Chipotle’s food contamination crisis last fall was heavily reported in mainstream national media outlets like Bloomberg News and USA Today with follow-up pieces dissecting what the company did right and what the company did wrong. When an unforeseen issue occurs, like unsuspecting customers ingesting E.coli just from eating a meal at the Chipotle they frequent, the chances for the company to do things wrong are relatively high if they don’t have a seasoned consultant instructing them on crisis communication immediately. 1851 caught up with America’s Crisis Guru® Jim Lukaszewski to learn just exactly how a company should act when they inadvertently put customers’ health at risk.
“There are three things that you can do after every crisis occurs,” according to Lukaszewski. “You can do nothing, something, and something more. When it involves issues like health and safety, you always have to do something more, or the situation will worsen.”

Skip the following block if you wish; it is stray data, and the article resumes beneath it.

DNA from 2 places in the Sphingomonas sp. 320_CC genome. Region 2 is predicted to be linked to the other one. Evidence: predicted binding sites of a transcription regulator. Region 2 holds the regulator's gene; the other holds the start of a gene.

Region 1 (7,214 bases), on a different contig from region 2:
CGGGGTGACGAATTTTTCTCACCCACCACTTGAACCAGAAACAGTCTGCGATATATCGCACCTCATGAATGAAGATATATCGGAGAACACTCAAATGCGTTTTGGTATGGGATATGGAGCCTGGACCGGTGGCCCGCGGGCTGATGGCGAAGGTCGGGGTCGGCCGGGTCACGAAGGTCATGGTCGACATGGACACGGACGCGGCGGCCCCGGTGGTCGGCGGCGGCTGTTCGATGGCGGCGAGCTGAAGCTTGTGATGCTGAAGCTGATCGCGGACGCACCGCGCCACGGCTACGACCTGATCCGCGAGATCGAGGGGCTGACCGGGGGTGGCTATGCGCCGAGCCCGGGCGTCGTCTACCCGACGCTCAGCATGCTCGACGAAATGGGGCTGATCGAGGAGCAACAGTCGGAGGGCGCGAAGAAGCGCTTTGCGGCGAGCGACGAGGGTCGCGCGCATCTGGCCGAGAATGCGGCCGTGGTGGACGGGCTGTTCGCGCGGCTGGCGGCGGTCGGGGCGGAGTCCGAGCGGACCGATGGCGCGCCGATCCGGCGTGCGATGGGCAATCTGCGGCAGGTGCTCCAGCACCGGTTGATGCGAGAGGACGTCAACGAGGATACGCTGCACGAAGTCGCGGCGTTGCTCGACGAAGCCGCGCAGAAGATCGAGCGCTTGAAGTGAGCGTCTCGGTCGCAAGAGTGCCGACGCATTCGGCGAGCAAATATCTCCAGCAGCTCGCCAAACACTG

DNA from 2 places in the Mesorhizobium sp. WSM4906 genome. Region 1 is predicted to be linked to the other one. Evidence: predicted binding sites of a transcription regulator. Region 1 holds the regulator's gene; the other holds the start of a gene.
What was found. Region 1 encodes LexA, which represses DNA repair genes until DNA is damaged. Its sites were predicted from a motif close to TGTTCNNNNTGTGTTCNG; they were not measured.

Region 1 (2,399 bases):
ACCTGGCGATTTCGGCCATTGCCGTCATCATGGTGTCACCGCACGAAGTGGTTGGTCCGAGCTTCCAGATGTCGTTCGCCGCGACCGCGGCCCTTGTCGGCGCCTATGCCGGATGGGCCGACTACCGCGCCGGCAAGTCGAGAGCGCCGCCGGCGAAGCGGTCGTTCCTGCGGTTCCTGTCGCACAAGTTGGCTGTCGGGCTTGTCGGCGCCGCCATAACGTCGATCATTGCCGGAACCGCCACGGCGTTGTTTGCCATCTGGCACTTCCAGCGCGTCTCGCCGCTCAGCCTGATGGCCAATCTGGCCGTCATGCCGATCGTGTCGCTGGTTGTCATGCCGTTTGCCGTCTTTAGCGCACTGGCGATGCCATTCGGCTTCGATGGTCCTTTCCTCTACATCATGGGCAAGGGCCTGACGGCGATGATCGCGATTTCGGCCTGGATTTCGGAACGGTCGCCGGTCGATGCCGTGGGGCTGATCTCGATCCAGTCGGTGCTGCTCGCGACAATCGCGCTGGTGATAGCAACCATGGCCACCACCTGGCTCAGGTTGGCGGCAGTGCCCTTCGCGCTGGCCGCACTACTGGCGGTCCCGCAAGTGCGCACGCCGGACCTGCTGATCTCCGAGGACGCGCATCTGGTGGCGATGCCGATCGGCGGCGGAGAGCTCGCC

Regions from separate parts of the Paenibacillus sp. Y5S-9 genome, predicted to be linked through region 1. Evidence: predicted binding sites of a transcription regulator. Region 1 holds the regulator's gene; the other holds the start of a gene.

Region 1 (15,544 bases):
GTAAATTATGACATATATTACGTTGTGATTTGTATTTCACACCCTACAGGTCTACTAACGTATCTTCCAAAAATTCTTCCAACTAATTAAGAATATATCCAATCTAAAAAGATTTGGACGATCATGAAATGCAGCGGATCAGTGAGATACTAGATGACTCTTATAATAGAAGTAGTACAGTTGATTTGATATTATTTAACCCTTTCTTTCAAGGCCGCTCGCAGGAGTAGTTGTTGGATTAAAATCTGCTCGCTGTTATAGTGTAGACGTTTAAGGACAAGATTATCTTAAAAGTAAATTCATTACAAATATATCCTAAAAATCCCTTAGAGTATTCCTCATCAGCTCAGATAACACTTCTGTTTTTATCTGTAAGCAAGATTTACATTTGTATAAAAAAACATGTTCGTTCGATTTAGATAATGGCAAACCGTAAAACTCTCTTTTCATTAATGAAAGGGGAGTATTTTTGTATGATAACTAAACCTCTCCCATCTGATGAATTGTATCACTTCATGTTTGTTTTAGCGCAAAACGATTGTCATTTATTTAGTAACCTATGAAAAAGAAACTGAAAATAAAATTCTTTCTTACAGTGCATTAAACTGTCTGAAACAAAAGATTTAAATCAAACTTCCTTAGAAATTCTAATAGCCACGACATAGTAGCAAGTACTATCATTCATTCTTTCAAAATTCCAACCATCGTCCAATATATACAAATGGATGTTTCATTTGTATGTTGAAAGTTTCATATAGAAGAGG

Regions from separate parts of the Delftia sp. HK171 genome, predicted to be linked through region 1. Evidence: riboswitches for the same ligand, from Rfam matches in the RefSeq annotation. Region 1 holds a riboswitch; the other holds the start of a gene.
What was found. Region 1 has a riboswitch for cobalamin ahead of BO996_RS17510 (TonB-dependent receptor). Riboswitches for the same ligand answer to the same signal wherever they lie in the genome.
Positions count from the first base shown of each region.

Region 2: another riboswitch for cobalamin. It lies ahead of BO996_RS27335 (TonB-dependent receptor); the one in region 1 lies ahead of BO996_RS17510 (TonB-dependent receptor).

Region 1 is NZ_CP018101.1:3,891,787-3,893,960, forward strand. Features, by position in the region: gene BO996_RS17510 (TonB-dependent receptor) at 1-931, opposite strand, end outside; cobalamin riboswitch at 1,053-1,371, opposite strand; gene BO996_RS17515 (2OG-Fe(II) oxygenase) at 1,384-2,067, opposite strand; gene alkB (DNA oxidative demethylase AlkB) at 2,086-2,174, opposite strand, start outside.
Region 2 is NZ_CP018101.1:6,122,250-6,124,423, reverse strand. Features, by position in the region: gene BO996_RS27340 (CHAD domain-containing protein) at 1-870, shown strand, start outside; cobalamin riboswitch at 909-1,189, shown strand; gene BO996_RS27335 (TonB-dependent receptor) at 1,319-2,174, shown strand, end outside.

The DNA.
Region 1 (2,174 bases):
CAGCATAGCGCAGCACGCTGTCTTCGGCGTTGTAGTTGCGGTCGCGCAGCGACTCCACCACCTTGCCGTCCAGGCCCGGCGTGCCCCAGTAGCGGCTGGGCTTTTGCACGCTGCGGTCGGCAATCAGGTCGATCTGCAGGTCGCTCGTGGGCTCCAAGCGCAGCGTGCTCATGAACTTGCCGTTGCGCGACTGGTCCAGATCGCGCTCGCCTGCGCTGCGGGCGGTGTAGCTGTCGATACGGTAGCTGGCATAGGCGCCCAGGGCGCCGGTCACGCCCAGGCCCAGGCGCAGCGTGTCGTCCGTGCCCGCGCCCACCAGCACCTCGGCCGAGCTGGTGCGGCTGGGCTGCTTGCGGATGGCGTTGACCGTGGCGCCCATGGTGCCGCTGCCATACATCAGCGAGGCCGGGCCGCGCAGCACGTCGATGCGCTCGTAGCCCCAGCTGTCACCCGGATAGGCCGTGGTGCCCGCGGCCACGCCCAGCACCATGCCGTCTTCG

As a reputation expert for more than 40 years, Lukaszewski has worked with many unforeseen health crises. He has helped clients deal with building mold issues and with food issues associated with serving customers unsafe product.
“Once the situation has occurred, there is no option to prevent something from happening and there are victims who are affected immediately. All too often, from the property owner, franchise or franchisor perspective, there is a tendency to hang back and see just how serious it will be, and they hope that it will go away,” Lukaszewski said.
However, when an accident occurs, and it affects someone’s personal health and safety, or the health and safety of their loved ones, it is a crisis.